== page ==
Activation and Deactivation of Clusters
Clusters are established as part of an international emergency response, based on an analysis of humanitarian needs and coordination capacity on the ground, and in consultation with national partners.
The criteria for cluster activation are met when:
- Response and coordination gaps exist due to a sharp deterioration or significant change in the humanitarian situation
- Existing national response or coordination capacity is unable to meet needs in a manner that respects humanitarian principles
The procedure for activating one or more clusters includes consultation between the Resident/Humanitarian Coordinator and the Humanitarian Country Team, and then correspondence with the Emergency Relief Coordinator on the rationale for each cluster and the selection of cluster lead agencies based on coordination and response capacity. The proposal is transmitted to IASC Principals and Global Clusters for approval within 24 hours, and then the Resident/Humanitarian Coordinator is informed accordingly. For more information on the procedures, please see the IASC Coordination Reference Module.
The establishment of clusters should support national mechanisms for sectoral coordination, and take into account issues that cut across clusters, like age, gender, HIV/AIDS and protection.
The de-activation of formally activated clusters may therefore be considered when at least one of the conditions that led to its activation is no longer present:
- The humanitarian situation improves, significantly reducing humanitarian needs and therefore the associated response and coordination gaps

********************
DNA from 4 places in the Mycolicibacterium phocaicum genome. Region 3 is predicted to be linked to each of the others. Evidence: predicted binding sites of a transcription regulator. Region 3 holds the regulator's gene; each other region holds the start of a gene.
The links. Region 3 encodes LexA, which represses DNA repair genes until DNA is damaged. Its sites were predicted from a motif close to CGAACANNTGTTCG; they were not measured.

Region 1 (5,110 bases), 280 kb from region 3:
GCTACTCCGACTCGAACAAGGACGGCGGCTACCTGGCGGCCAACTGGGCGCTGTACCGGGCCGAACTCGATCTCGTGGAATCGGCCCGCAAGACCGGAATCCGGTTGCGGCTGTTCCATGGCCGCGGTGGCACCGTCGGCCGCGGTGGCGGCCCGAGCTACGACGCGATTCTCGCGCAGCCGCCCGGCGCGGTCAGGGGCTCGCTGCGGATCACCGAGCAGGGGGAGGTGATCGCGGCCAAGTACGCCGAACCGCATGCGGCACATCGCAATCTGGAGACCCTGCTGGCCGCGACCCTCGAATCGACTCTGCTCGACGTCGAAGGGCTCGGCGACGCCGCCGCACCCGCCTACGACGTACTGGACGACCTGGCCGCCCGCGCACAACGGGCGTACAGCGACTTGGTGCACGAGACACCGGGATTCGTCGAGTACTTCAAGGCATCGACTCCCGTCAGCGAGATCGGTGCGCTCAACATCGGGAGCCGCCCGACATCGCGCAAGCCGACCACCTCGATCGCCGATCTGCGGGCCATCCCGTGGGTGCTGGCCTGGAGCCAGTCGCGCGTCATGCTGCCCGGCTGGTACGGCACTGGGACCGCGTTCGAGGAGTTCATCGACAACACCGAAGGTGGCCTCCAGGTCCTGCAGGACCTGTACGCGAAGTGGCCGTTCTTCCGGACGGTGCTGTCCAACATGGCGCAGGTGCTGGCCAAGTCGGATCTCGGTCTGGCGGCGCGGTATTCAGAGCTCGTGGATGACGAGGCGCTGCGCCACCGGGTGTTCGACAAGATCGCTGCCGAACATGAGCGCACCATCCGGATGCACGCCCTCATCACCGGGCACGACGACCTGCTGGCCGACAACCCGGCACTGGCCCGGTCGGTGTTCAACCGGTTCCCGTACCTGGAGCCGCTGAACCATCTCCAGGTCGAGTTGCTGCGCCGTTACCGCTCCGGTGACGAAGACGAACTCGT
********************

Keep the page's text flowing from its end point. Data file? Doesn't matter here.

- National structures acquire sufficient capacity to coordinate and meet residual humanitarian needs in line with humanitarian principles
Clusters should be a temporary coordination solution and the aim should be to either resume or establish national, development-oriented coordination mechanisms as soon as the humanitarian emergency phase ends. The efficient de-activation of clusters is based on a review, by the RC/HC and the HCT, which looks at the on-going need for clusters as well as the required planning to ensure transitional arrangements are put in place. The review of the cluster coordination architecture should take place within three months in sudden-onset emergencies and annually in protracted crises.
The criteria for the de-activation of clusters should mirror the criteria for activation, i.e. when the criteria applied to activate a cluster no longer apply, the cluster can be de-activated. However, in deciding on de-activation, the RC/HC and the HCT should consider the need to address any on-going humanitarian needs; the capacity and willingness of national counterparts to lead sectoral coordination; the maintenance of accountability for delivery in key sectors; and the possibility of recurring or new disasters. Clusters do not all have to be deactivated at the same time; some may need to remain longer, while others are deactivated.
⇒ De-activating clusters too soon could result in unnecessary costs in re-establishing them and would reduce the possibility for preparedness and transition arrangements.
The procedure for de-activating one or more clusters includes a review of cluster arrangements by the RC/HC and the HCT, and then correspondence to the ERC outlining which clusters are to de-activate and transfer coordination responsibilities to national counterparts as well as the rationale (and transition plan) for those clusters which will remain in place. The proposal is transmitted to IASC Principals and Global Clusters for approval within 24 hours, and then the RC/HC is informed accordingly.